We are living in interesting times, as the saying goes. Here in Canada, the house of cards that is the federal Conservative government of Stephen Harper is starting to self-destruct; the only surprising thing to me is that it took this long to happen. The Harper government is throwing bodies overboard as fast as they can, hoping to avert the crisis and avoid closer scrutiny by voters and the media. Senator Mike Duffy, receiver of $90,000 personal cheques from Harper’s Chief of Staff and filer of dubious expense claims, has left the Conservative caucus but remains at the taxpayer’s expense a member of the Senate. Senator Pamela Wallin, whose exorbitant expenses were much defended by Harper & friends up until very recently, joined Duffy in his departure from the Conservative Senate caucus late last week, but (like Duffy) continues to receive her salary from us the taxpayers. Early this long weekend Sunday, as Stephen Harper prepared to exit the country for a visit to South America, Nigel Wright (writer of the afore-mentioned $90,000 personal cheque to Duffy) also announced his resignation from the PMO.
What other grenades remain in this government’s closet, waiting to explode? Stay tuned; but as a climate activist and mom who has seen her children’s health and climate stability being sacrificed on the alter of Harper’s pro-oil, short-term-profit agenda I’m having the best Victoria Day weekend I’ve had since Harper came to power in 2006. My schadenfreude meter was particularly high this morning when I noticed the hashtag #PMHarperShouldResign was trending on Twitter in both Ottawa and Toronto. Now that’s the start of a good holiday Monday!
One of the Canadians who has been speaking out fearlessly about the federal government’s muzzling of scientists and artists while it pursues its fossil-foolish goals is Toronto artist and writer (and friend of 350orbust) Franke James. Franke has a new graphic book, Banned On The Hill: A True Story of Dirty Oil And Government Censorship, and she’s got a IndieGoGo campaign to help spread the word about the book, which tells the story of how a single-minded focus on tar (“oil”) sands expansion at all costs, including democracy, is playing out in Canada right now under this government. If you want to support this talented and outspoken artist, as well as Canadian democracy, consider donating to the Banned on the Hill campaign.
Courageous and talented Canadian artist Franke James, whose 2011 European art tour was cancelled after interference from the Harper government, has recently published an illustrated essay on the current overlap of oil and state (with a large dose of anti-science, anti-democratic polemic) in Canadian politics. You can find Franke’s essay, What is Harper Afraid Of?, at FrankeJames.com, Here’s the animated version:
This week, Franke was interviewed on CBC Radio’s The Current, with this intro:
Franke James creates irreverent even whimsical art with a message about the environment, oil sands and climate change but when a federal bureaucrat accused her of creating a Fantasy, she filed an Access to Information request and discovered an email trail indicating officials at the Foreign Affairs Dept don’t seem to like her art and pulled funding because her work isn’t consistent with government interests. She says that opinion ended plans for a European art tour.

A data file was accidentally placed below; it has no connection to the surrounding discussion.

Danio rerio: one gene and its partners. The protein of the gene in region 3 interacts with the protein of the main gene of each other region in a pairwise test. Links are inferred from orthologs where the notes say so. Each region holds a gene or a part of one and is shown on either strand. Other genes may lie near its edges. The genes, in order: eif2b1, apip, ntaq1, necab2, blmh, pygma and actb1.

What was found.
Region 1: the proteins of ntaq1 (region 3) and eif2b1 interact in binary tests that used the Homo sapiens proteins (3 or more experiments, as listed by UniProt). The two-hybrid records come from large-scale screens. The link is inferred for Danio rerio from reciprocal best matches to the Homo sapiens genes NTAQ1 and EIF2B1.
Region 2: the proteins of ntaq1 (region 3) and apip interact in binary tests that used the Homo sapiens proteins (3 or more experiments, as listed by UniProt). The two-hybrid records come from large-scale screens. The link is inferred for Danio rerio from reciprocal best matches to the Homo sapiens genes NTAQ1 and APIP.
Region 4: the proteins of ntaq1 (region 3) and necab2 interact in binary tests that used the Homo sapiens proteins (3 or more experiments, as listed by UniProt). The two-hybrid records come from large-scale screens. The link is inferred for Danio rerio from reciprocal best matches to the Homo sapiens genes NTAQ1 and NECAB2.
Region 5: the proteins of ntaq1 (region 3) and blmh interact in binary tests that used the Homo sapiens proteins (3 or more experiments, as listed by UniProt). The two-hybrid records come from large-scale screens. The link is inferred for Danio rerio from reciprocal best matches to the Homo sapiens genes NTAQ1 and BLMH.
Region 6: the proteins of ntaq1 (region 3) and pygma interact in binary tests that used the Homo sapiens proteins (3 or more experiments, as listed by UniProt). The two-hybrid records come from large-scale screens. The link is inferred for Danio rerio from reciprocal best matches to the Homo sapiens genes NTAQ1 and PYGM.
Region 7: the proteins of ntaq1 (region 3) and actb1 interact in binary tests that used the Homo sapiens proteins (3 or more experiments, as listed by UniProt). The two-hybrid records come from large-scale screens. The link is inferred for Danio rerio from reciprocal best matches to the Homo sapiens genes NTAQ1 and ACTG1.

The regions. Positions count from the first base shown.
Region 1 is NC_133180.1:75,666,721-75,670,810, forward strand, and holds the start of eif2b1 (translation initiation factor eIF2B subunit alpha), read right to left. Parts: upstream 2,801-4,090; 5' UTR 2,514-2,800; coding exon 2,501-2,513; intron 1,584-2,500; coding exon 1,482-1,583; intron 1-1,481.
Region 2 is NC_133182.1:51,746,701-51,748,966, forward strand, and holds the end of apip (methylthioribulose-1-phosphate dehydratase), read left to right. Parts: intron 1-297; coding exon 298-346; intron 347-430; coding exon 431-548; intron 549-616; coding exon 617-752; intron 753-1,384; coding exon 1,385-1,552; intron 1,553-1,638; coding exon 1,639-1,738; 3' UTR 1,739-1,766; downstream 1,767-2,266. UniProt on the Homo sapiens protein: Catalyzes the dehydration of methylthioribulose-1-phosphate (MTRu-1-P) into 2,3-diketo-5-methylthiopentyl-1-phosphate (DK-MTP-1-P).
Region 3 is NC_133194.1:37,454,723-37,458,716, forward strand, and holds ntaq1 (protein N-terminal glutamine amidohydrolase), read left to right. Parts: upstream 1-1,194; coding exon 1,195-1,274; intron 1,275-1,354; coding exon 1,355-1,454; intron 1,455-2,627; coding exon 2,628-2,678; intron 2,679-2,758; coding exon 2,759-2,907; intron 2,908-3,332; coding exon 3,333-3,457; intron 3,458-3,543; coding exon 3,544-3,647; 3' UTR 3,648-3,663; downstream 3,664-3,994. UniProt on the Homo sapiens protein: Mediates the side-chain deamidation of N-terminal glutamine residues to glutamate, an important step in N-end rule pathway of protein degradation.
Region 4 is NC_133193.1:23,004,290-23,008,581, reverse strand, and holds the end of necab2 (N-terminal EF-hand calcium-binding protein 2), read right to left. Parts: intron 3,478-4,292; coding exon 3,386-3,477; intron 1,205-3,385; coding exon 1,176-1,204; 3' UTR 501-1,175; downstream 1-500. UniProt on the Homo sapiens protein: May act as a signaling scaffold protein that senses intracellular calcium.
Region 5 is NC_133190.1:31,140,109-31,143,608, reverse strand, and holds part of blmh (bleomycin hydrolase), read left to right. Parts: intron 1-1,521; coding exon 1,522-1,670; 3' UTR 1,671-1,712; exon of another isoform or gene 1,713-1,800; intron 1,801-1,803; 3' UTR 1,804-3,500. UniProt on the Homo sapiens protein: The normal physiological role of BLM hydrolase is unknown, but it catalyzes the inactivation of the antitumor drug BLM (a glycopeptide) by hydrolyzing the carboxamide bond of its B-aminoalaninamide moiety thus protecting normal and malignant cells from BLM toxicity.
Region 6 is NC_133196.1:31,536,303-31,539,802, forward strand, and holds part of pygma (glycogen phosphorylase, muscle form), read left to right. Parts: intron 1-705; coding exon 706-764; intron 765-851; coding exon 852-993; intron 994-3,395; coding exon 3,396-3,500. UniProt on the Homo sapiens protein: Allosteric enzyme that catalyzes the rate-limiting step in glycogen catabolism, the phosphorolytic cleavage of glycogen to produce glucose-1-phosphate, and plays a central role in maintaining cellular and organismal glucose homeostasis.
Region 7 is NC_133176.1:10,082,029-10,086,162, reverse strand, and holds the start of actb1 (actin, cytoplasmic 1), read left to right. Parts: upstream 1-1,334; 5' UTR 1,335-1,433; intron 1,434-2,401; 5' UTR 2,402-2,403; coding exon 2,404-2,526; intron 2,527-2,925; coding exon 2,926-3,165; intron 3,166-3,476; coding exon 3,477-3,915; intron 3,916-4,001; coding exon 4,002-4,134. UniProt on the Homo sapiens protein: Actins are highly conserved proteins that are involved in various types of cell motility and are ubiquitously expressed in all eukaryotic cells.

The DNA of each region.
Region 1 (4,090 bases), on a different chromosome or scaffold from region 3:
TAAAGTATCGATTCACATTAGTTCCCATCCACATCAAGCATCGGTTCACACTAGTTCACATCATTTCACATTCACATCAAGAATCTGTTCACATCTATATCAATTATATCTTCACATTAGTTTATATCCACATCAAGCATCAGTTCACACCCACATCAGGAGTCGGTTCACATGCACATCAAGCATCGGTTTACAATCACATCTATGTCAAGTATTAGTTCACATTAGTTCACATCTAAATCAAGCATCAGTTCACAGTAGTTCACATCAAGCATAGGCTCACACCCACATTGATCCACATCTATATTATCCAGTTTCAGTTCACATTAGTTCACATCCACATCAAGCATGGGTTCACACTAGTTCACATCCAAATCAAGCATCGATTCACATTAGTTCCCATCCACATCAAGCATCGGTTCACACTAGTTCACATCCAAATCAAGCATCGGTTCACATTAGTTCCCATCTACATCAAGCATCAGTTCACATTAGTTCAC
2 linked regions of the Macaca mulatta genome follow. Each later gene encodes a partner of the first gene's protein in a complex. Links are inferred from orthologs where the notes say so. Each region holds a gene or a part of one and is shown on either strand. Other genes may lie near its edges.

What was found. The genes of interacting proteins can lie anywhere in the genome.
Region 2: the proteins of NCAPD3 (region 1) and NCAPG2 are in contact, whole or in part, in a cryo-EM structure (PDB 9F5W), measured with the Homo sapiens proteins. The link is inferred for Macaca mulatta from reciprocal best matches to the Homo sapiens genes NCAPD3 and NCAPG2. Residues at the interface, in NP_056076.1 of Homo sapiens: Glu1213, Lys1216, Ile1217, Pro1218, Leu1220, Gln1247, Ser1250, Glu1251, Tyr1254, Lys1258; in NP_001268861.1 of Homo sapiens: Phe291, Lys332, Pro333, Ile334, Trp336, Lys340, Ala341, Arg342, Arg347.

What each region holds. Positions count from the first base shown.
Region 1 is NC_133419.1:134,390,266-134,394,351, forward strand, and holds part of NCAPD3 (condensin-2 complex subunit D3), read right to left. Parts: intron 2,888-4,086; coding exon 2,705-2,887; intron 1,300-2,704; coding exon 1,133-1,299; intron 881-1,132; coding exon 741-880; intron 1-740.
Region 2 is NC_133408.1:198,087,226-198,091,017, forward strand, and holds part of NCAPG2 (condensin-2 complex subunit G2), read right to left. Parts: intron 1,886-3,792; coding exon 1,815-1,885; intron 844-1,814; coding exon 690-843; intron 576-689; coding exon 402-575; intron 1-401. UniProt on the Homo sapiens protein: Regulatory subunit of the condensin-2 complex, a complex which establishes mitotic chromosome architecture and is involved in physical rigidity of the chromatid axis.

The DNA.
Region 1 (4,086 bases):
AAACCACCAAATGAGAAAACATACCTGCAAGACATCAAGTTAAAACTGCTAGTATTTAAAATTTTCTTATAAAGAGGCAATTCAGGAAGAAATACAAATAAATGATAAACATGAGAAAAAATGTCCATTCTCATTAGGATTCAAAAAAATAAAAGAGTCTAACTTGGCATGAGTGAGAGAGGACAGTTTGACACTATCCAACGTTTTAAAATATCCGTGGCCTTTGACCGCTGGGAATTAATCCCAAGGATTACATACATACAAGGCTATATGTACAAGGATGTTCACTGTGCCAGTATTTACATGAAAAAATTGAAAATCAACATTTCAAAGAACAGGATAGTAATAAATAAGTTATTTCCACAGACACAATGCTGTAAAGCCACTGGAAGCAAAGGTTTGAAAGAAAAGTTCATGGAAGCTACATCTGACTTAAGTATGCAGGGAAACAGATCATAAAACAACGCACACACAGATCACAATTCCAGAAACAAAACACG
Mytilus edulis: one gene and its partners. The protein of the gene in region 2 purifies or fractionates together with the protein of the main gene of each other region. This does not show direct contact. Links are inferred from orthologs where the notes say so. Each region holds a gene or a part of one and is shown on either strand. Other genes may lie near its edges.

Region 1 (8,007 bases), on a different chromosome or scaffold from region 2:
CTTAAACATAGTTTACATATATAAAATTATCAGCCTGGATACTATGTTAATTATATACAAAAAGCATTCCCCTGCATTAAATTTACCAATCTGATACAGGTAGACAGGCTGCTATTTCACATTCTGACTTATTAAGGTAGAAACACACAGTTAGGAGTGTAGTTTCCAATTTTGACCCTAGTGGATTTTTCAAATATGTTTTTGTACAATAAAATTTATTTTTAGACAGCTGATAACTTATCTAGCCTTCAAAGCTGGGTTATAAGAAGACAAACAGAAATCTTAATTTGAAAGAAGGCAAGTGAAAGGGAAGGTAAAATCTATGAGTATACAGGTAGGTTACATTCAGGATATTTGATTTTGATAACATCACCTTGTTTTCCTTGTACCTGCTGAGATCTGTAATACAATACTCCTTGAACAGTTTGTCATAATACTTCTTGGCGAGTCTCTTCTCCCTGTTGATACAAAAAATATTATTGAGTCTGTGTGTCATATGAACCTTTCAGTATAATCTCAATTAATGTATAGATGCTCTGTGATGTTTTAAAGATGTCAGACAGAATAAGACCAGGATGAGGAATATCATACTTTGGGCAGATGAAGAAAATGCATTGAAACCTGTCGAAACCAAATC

And don’t forget to check out Franke’s blog to read her full visual essay, Banned On The Hill (And In Europe!). And spread the word about her art show on to your circle. Let’s support freedom of speech in our country, and Franke James!
Blacklisted Canadian artist Franke James is becoming a mosquito in the ears of the Harper government.
Several weeks ago, I wrote about the Harper government’s interference in the European tour of Canadian environmental artist, writer, and educator Franke James. This interference lead to the withdrawal of private funding for the tour, and ultimately its cancellation by the sponsoring NGO. Franke’s response to this – after the initial disbelief and bewilderment – has been to come out fighting the heavy-handed and anti-democratic actions of the Canadian federal government. A petition has been started on CARE2 by writer Cathryn Wellner. It reads:
You just can’t keep a good woman down, at least not permanently. Canadian artist Franke James was invited to tour Europe to inspire youth with her approach to climate change art. (See Harper Government Trying to Silence Canadian Artist.) In a move reminiscent of the quote often attributed (probably incorrectly) to Queen Victoria, the Canadian government was not amused.
With pressure heavy on her Croatian sponsor and embassies backing away as if she were contagious, Franke ended up canceling the tour. Anyone with less backbone might have quietly tucked her tail between her legs and slunk back to the studio.
Franke is made of sterner stuff. She has the kind of integrity and grit that are needed to fend off threats to democracy. So she has teamed up with LoudSauce to take her environmental message to Ottawa. Her canvas will be billboards and bus shelters in the nation’s capital.
As a new member of “The Harper Blacklisted Club,” she joins other artists and scientists [see Harper’s Humiliating Muzzle on Scientists] whose work has incurred the Conservative government’s displeasure. Fortunately, now there is another way to let the government know they are not the only ones displeased. We can sign the petition below and donate whatever we can to fund the billboard and bus-shelter messages.
Let’s help Franke James be the mosquito buzzing in the government’s ears.
Now any good Canadian will understand the metaphor of a mosquito’s ability to bring low the mightiest among us with sheer annoying persistence (there’s a t-shirt out there that reads: “If you think you’re too small to make a difference you’ve never been in bed with a mosquito” – not that the words bed and PM Harper should ever be in the same sentence!). So, to help Franke – and annoy the heck out of Harper and his cronies – here’s a few things you can do: